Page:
What is Yarn PNP?
Like most ambitious pieces of software, Yarn PNP aims to find a local maxima that simultaneously solves multiple discrete goals:
- Faster installation of your dependencies, using less disk space. It’s a lot of work to unzip all of your dependencies’ packages and write them into the local `node_modules` folder. Wouldn’t it be nice to skip this step?
- Prevent use of transitive dependencies. With a traditional flat `node_modules` folder, there’s nothing to prevent your application code from importing from any arbitrary package. For example, say your package.json lists a dependency on `foo`, and `foo` has a dependency on `bar`. Then it’s now possible for your code to also import and use `bar`. This doesn’t seem like a problem until you upgrade `foo` by a patch version. Then, it brings along a copy of `bar` that’s a major version newer than the one your application was built with. It’s obvious that this has a high risk of introducing breakage, and that you should have intentionally pinned `bar` to the version you want to use. But, it’s easy to forget. PNP can enforce this.
These are both obviously laudable goals. Yarn PNP achieves them in a relatively novel way.
How does it work?
First, Yarn will resolve your dependencies and download their .Zip files into a local cache, skipping the unzip step and the construction of the `node_modules` folder in your project.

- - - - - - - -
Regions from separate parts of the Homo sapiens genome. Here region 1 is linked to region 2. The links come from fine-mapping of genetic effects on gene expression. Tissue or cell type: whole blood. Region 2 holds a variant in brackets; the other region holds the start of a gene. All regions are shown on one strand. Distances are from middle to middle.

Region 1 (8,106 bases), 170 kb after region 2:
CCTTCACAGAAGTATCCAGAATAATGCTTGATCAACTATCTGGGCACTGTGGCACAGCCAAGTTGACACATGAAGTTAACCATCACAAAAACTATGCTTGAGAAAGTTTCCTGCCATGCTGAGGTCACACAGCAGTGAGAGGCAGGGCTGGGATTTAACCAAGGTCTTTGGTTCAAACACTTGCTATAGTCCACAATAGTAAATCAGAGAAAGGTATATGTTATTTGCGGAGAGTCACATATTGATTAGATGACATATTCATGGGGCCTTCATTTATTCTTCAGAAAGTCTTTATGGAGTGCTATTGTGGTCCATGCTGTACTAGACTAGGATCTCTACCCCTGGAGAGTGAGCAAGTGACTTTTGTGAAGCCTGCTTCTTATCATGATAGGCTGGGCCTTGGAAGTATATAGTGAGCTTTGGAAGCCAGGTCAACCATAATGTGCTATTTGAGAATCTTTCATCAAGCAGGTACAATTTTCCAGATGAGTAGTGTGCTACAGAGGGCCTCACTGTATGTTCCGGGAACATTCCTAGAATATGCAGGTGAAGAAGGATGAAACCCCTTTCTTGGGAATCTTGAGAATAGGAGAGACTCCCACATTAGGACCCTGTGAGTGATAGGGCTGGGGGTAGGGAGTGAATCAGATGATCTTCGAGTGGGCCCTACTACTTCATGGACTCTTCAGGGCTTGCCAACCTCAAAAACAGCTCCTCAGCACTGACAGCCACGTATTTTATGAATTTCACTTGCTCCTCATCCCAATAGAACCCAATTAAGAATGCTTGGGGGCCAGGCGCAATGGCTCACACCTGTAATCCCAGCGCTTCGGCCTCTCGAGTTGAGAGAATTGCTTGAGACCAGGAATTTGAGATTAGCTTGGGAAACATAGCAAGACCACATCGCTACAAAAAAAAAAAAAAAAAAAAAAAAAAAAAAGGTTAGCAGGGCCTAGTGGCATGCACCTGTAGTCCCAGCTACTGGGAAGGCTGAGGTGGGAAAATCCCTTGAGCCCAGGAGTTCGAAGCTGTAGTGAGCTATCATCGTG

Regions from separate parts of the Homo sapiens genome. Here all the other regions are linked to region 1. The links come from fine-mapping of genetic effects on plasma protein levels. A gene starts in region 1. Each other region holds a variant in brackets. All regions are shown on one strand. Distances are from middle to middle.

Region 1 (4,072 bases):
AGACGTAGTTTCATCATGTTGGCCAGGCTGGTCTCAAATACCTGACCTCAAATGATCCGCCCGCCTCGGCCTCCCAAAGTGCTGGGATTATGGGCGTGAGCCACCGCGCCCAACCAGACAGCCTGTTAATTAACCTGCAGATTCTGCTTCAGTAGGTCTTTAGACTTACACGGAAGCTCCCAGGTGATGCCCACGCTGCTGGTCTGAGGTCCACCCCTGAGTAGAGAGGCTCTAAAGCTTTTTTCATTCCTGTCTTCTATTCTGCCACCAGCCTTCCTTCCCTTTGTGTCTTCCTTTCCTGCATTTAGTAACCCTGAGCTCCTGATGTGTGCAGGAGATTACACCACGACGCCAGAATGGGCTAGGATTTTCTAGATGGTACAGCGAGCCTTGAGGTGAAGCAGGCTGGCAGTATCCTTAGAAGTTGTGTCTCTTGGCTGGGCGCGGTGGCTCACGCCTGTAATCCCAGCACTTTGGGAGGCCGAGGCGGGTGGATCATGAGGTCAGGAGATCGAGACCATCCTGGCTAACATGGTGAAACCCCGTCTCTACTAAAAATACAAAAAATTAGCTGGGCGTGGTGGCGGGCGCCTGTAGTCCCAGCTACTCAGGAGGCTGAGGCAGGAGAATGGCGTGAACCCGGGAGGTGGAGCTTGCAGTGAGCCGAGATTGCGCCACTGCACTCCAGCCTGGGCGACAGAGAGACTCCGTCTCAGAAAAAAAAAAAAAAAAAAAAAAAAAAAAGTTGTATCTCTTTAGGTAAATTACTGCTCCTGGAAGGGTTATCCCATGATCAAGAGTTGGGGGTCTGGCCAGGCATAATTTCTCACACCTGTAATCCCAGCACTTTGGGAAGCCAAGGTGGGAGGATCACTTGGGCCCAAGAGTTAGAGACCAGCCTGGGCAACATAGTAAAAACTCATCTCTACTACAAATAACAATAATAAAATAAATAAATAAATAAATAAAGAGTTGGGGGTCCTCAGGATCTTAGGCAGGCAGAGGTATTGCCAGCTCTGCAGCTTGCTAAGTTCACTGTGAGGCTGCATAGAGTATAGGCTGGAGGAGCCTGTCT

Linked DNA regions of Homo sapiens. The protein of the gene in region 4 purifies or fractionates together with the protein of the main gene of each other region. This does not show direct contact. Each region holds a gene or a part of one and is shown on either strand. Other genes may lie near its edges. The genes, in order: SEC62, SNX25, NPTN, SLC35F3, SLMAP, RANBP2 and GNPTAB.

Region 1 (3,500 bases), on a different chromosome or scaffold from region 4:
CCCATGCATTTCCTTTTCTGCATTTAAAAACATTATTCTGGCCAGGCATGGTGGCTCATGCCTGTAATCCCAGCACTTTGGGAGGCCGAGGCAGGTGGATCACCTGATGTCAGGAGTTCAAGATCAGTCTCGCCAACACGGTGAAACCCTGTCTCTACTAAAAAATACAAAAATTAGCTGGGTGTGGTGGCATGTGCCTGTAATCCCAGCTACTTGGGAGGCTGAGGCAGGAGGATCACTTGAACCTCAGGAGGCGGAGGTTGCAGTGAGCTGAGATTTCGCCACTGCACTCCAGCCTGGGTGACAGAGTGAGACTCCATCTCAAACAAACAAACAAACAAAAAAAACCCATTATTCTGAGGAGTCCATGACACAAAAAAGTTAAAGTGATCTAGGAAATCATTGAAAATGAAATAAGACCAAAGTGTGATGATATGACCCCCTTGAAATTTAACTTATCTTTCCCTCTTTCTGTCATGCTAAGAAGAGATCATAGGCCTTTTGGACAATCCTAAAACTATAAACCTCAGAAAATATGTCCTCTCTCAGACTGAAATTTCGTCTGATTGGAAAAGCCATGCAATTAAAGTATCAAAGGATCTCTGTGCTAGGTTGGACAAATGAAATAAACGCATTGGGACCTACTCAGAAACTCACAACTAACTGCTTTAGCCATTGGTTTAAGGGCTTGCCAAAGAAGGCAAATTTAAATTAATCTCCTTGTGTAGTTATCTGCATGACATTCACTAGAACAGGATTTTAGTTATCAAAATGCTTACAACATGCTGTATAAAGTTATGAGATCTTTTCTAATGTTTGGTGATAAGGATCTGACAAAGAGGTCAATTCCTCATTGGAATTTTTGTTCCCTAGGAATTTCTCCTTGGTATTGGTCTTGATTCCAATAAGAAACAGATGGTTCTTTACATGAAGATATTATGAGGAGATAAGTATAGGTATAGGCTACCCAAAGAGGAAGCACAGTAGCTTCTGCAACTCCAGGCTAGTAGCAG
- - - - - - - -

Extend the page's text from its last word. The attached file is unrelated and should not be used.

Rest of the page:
Are there any drawbacks?
Unfortunately, the monkey-patching of Node’s built-in facilities and the necessary logistics of ensuring these patches have been loaded at runtime, mean it doesn’t quite live up to its name, “Plug ‘n Play.”
The first thing to consider is that not all libraries are compatible with the illusion Yarn is presenting with PNP. Existing packages have had a long history of relying on the existence of the `node_modules` folder to accomplish a variety of things.
- Autoloading peer dependencies. E.g., your SQL library might test for the presence of the postgres driver and automatically load/configure it if it has been installed.
- Looking up a package’s own resources via the filesystem.
Naturally, these assumptions can break if PNP doesn’t present a perfect illusion. Further, some tools such as React Native’s Metro Bundler are fundamentally built around the assumption of being able to analyze your `node_modules`. Yarn’s gotten better over time, but you can’t patch every issue, and packages that you need to use may remain incompatible.
The second thing to consider is your editor’s integration and your local environment. In order for your editor’s static analysis and language integration to work, Yarn provides “sdks” that patch required functionality. The ones for VSCode are pretty good, but this may not matter if you or your team members use a different editor.
Even if you are using VSCode, the experience isn’t always problem-free. One example is that the ability to navigate to the source for your dependencies’ code depends on a plugin for reading Zip files. This plugin has, on at least one occasion, broken after a VSCode update.
Verdict: Should you use it?
When Yarn PNP works well, it’s amazing. Installation is fast, you use far less disk space, and you can’t accidentally depend on any transitive dependencies.
Unfortunately, my conclusion is that you end up spending a non-trivial amount of your novelty budget in order to make it work. And, this novelty budget is probably best spent elsewhere.